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Available at Amazon in paperback only

The Christmas Project Planner*

Facing Christmas Overwhelm? Get This Planner

I am definitely a person who enjoys the holidays. I love that time between Thanksgiving and New Year’s. When I think back on the first Thanksgiving meal that I prepared myself for my husband and me, I remember how stressful it was to try to pull together the perfect meal while working and without much help. Over the years I developed a plan (and ditched the husband) with particular timing for certain things, and it did make it so much easier. Even if I would still collapse into a heap at the end of the big days. This book is aimed at helping you tame the overwhelm that the Christmas season can be so that you can create the holiday that will mean the most for you, your family, and your friends. This is a book that is quite enjoyable to read as well as act upon. The author comes across as very caring and understanding. She knows exactly where you’re at with all of the holiday hubbub and sincerely wants to help you create a special day or season while still maintaining your sanity.

The book has 21 projects. Even the author admits she doesn’t do all of them every year. But these projects are the things that you would typically do during the holiday season anyway, like trying to sort out which recipes you might use for the big days and figuring out your Christmas cards. But what I really appreciated was her guiding principles for the Christmas season (and which you do see echoed throughout the rest of the book): Namely, this should be about creating the holiday that you and others in your life want, and you shouldn’t be afraid to ask for help. Just because you are the parent or the head of the household doesn’t mean it all has to be your responsibility for the big days. The author states quite firmly that you shouldn’t just do “holiday” things because they are expected; you should do them because you want to, and they will bring you and others the joy that is meant to be a part of the season. I just love that.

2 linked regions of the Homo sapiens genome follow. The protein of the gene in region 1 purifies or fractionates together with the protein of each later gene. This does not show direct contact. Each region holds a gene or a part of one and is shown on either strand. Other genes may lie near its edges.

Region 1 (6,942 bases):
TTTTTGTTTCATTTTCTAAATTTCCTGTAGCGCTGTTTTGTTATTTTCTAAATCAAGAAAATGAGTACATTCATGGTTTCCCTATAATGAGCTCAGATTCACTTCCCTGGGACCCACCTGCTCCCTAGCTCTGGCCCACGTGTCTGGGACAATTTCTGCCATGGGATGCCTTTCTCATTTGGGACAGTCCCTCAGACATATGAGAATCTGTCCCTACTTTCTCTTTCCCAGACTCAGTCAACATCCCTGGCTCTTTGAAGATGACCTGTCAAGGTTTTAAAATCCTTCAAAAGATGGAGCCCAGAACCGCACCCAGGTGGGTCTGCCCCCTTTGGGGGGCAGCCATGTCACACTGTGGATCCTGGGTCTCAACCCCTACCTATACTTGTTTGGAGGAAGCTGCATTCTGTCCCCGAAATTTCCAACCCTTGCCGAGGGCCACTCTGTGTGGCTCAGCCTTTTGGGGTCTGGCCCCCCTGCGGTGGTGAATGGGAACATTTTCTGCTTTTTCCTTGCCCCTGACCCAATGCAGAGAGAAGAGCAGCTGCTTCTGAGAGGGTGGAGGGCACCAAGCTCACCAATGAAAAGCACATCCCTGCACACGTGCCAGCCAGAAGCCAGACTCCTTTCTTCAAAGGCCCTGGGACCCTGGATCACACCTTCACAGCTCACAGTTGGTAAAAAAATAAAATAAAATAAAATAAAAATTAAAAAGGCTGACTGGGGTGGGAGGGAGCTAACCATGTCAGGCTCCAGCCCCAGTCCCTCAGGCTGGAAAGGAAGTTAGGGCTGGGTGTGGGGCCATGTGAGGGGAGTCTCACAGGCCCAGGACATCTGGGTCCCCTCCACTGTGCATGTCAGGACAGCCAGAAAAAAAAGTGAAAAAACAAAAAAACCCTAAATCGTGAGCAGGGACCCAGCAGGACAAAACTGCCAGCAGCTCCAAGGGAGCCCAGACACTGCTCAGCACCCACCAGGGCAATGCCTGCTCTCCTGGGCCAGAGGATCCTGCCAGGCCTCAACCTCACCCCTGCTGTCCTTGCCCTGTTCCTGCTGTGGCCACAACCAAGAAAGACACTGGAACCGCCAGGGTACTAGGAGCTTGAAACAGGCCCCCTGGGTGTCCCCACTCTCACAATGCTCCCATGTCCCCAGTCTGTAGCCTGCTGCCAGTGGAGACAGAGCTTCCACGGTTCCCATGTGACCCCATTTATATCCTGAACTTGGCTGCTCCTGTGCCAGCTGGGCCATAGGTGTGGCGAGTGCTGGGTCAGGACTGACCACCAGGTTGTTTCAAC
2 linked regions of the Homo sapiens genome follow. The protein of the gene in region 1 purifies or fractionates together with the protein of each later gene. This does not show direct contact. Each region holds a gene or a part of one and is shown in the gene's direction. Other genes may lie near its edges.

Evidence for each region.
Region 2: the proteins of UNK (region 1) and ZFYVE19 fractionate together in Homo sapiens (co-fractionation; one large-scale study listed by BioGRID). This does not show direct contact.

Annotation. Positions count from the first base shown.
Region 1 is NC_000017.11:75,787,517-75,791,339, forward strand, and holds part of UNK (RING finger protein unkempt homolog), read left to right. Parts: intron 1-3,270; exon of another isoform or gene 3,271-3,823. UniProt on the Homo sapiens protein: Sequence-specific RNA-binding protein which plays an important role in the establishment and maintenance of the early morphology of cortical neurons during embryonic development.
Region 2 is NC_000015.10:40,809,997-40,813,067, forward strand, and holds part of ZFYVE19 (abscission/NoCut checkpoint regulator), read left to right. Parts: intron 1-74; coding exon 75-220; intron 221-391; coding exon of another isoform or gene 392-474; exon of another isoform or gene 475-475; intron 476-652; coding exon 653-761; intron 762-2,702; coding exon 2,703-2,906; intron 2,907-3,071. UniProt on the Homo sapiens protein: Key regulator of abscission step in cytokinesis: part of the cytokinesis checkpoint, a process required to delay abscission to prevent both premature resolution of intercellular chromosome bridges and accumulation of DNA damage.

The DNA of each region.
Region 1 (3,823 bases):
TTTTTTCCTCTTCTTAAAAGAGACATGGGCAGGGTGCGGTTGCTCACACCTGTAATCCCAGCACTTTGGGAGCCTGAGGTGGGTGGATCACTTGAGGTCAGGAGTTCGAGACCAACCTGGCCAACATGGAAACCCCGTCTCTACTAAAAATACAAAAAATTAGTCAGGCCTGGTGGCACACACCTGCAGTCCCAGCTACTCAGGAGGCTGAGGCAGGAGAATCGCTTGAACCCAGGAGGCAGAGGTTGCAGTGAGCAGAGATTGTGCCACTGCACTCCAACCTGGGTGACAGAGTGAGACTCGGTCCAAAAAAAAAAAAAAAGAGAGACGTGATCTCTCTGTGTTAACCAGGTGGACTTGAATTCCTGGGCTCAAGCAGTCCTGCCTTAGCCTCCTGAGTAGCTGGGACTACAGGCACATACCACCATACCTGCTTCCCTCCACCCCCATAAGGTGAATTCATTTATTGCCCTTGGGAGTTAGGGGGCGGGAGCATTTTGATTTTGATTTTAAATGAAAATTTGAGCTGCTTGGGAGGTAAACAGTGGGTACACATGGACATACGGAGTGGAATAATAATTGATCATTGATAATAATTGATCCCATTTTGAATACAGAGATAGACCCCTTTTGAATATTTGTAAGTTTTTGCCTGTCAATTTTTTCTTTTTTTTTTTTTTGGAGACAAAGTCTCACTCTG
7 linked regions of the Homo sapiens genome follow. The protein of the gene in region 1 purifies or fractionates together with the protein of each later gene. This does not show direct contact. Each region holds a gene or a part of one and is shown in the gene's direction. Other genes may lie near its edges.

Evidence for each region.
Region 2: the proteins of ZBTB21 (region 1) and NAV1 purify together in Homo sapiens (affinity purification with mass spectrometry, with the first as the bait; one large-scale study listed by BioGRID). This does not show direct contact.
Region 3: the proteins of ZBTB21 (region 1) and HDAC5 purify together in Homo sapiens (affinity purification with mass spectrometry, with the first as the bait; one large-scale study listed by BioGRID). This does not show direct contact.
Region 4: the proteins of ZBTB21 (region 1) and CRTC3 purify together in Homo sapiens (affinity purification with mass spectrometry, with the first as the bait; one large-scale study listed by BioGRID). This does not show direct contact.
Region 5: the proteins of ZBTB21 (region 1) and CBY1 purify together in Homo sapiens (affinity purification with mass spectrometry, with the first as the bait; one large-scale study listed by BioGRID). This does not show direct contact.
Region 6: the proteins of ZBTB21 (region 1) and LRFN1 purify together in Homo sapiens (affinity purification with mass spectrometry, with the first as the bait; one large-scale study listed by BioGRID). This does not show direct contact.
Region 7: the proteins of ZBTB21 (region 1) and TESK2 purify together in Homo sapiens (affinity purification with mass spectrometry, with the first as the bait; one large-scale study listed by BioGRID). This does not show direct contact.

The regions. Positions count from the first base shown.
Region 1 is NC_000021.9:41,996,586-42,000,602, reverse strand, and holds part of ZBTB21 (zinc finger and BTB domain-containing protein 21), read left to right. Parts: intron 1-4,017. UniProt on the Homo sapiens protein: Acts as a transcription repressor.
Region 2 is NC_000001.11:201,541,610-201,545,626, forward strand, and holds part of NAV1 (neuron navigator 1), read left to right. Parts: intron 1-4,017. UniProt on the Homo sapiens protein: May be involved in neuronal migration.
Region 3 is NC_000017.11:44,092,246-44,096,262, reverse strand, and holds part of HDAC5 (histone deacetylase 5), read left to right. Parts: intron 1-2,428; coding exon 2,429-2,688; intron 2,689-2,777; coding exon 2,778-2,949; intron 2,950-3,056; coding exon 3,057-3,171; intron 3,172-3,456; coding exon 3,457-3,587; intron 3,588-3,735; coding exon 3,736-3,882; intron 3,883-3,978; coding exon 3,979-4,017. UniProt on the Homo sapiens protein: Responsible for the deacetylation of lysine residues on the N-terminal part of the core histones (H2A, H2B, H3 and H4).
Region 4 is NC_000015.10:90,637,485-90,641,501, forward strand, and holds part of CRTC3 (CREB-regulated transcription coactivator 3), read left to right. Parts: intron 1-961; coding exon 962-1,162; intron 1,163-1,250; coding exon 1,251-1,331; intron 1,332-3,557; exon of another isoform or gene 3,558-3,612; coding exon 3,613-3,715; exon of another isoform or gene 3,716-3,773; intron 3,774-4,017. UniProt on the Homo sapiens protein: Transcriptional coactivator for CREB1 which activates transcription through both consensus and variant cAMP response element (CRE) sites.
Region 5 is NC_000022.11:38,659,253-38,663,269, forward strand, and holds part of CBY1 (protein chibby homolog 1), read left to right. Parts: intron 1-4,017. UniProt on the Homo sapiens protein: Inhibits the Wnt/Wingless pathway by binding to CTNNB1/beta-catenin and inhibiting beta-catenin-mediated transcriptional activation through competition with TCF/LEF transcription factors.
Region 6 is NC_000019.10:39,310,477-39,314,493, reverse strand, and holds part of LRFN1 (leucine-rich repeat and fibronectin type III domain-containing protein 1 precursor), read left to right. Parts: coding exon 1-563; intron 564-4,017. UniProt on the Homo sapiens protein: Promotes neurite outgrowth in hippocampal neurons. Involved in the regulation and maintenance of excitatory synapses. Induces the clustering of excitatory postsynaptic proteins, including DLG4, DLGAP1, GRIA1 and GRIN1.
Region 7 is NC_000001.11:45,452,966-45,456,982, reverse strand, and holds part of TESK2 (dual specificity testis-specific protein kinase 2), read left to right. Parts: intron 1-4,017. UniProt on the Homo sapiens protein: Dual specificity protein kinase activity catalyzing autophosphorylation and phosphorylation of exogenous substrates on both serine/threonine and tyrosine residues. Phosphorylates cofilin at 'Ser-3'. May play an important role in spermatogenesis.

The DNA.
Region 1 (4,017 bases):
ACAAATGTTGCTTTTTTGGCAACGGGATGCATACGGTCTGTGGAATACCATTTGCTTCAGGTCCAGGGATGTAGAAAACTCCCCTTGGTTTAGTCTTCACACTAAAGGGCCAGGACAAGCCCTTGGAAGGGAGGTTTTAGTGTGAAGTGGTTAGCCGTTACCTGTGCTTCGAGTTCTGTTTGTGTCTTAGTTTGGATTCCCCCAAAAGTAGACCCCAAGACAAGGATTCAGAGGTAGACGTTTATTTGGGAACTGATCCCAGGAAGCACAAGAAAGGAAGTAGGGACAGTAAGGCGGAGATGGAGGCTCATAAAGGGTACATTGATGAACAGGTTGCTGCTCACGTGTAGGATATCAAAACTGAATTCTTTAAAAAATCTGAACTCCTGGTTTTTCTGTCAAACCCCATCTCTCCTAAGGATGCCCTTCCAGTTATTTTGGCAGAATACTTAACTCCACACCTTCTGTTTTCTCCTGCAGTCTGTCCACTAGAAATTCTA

The projects are pretty straightforward, and she also has mini essays that go along with each project as well, where she continually urges you to do what is best for you and your family and to ask for help. Just because you have a tradition doesn’t mean you have to follow it if thinking about or doing it doesn’t bring you happiness. If you’ve ever felt overwhelmed by the holidays and need kind advice, as well as practical plans, this book may be your ticket for a better holiday season.